A Lincolnshire based equestrian centre is helping to bring disabled people together through a newly formed Friday Morning Club.
The club at Four Winds Equestrian Centre in Spalding is a unique non-riding session developed to allow disabled people to spend time with horses, while socialising and making new friends.
Four Winds is an Accessibility Mark approved centre so this provides another avenue for disabled people to get involved with horses, without the pressure of taking to the saddle.
Accessibility Mark is a nationwide joint scheme between Riding for the Disabled Association (RDA) and the British Equestrian Federation to provide more riding opportunities for disabled people.
Kirsty Sweeney from the centre explains how the idea for the club was born: “I met a lady who had been around horses all her life and had even run a riding school at one point. About seven years ago she had a major stroke and lost movement down the right hand side of her body and it also badly affected her speech.
“All she wanted to do was to be with horses again, to stroke them and groom them. It got me thinking that there must be lots of other people like her out there that would like the same thing and the more I looked into it, speaking to local carers and social prescribers, the group slowly started to form.”
Although still in its early stages the club now runs every other Friday morning between 10.30 and 11.30, when the riding school is closed so the yard is less busy and quieter. This works well for some individuals who can easily become over-whelmed in large groups of people or noisy environments.
Two of the centres ponies, Jack and Soldier are the centre of attention for the session and love all the fuss. Members of the club enjoy a range of activities including grooming and pony painting.
As well as spending time with the ponies, everyone gets to socialise over a drink and biscuit, which has proved to be a really important part of the morning not only for the individuals but for their families and support staff too. Emotional support dog, Theo also comes to the session with his owner and loves to get involved with everyone.
A number of individuals have been introduced to the group through social prescribers who work within the local NHS Trust, whose job it is to connect people to local community groups to help with developing skills, friendships and social skills.
“I had never heard of social prescribers but through talking to them, I have come to understand how socially isolated disabled people and people with mental health issues can be and this is how the social side of the group grew.” added Kirsty.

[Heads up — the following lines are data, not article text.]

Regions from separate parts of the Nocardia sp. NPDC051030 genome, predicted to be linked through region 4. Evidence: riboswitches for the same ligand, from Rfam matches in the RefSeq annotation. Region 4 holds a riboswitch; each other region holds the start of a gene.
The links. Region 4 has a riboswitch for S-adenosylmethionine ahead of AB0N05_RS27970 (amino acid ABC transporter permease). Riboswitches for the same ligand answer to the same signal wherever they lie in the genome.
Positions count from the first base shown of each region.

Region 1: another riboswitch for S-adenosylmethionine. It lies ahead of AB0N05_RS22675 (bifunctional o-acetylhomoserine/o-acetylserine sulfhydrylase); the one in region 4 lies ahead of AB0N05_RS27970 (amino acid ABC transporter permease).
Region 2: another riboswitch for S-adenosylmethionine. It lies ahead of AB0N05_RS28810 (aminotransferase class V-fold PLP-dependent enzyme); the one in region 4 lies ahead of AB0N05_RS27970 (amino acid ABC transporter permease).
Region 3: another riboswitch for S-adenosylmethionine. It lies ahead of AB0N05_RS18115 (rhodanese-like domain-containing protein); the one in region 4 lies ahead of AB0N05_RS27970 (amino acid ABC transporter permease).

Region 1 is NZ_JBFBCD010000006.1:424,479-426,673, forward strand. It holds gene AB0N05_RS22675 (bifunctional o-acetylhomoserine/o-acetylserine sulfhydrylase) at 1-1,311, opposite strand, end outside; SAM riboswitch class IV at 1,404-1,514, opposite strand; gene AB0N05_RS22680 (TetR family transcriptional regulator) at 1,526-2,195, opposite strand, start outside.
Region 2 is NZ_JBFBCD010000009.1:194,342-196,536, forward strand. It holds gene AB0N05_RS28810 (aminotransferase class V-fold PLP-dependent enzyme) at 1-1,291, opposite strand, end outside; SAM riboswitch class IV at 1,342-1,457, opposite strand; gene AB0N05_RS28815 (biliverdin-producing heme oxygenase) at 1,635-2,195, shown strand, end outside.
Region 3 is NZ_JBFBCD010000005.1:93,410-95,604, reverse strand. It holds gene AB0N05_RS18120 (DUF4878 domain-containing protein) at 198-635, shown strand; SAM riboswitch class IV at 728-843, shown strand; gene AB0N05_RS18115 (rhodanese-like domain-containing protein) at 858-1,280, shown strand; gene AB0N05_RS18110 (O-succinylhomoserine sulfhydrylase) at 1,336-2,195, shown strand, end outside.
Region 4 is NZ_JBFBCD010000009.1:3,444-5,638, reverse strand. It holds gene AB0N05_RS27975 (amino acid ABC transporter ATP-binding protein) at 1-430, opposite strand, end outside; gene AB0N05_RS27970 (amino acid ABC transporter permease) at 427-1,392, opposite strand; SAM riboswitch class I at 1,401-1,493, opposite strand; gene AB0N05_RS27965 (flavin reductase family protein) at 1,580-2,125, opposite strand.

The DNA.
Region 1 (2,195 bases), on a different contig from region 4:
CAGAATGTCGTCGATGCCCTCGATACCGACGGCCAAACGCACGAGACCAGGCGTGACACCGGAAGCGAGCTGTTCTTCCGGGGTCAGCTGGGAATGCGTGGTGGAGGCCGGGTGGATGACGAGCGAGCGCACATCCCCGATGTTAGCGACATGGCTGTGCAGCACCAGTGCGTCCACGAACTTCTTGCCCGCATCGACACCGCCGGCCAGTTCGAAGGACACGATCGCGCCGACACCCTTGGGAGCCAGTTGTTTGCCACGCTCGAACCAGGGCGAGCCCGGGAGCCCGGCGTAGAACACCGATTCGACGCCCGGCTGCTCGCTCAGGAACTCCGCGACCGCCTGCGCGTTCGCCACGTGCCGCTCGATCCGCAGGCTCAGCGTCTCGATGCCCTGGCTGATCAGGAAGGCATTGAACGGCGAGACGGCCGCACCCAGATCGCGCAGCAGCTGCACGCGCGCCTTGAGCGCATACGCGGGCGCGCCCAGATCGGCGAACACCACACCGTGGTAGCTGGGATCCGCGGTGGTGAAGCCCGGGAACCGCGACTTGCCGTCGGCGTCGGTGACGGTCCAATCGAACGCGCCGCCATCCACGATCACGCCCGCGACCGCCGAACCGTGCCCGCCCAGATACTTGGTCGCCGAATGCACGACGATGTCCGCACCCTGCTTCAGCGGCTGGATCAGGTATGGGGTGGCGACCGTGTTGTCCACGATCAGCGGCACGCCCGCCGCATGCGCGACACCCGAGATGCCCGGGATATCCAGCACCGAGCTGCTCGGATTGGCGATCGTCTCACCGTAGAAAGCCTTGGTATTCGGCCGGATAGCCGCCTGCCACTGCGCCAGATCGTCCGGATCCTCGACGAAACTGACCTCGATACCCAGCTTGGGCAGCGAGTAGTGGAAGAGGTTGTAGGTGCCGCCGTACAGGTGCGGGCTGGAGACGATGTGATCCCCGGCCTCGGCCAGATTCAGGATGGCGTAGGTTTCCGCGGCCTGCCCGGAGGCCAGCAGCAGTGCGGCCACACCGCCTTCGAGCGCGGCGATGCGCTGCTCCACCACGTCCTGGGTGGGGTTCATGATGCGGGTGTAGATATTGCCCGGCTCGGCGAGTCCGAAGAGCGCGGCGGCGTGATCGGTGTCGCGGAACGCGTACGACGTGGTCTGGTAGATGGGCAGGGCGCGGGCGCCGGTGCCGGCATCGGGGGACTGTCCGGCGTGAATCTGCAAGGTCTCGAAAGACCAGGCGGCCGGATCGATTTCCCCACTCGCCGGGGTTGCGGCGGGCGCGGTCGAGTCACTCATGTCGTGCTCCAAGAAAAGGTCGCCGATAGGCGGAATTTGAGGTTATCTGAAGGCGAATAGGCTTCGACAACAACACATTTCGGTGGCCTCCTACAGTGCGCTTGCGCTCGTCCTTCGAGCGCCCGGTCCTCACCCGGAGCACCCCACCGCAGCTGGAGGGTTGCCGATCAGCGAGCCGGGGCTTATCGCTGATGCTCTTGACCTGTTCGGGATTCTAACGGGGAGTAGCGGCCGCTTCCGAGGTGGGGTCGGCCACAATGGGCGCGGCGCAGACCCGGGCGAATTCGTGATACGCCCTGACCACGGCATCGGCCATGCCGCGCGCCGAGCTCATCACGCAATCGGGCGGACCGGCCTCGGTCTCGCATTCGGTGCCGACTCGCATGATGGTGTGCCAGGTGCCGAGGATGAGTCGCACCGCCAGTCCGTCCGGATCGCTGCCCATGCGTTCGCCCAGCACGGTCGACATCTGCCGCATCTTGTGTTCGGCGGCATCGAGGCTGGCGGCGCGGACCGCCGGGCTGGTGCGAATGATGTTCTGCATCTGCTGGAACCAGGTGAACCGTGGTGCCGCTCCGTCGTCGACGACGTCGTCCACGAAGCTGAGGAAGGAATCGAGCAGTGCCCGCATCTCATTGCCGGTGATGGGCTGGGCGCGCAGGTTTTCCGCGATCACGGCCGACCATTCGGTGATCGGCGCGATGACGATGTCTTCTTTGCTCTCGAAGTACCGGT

The benefits of this session are huge for all involved, although different for each individual. For some just being around horses lowers their anxiety levels and for those with social and emotional issues, interacting with the ponies makes them feel less judged, mocked or criticised so their confidence grows.
“One of our participants is non-verbal but will talk loudly and clearly whenever he is communicating with the ponies. It also helps with attention span and focus and is a great sensory experience for individuals who are deaf and blind.”
The knock on effect of spending time with the group is already helping members in other areas of their lives as a few young ladies with autism now regularly meet up outside the group and keep in contact through social media. It has also started to form a network of carers and families who can support each other.
Accessibility Mark status is awarded to a riding centre that has been approved by the RDA following training and assessment. The close link with the RDA means that it can offer continuous support to the establishment to ensure it provides a first-class experience that aims to be hugely beneficial to participants of varying levels of disability.
For more information contact Four Winds Equestrian Centre on 01775 640533.
There are currently 55 Accessibility Mark-approved centres across the country.
To find your nearest RDA Group or Accessibility Mark centre visit www.rda.org.uk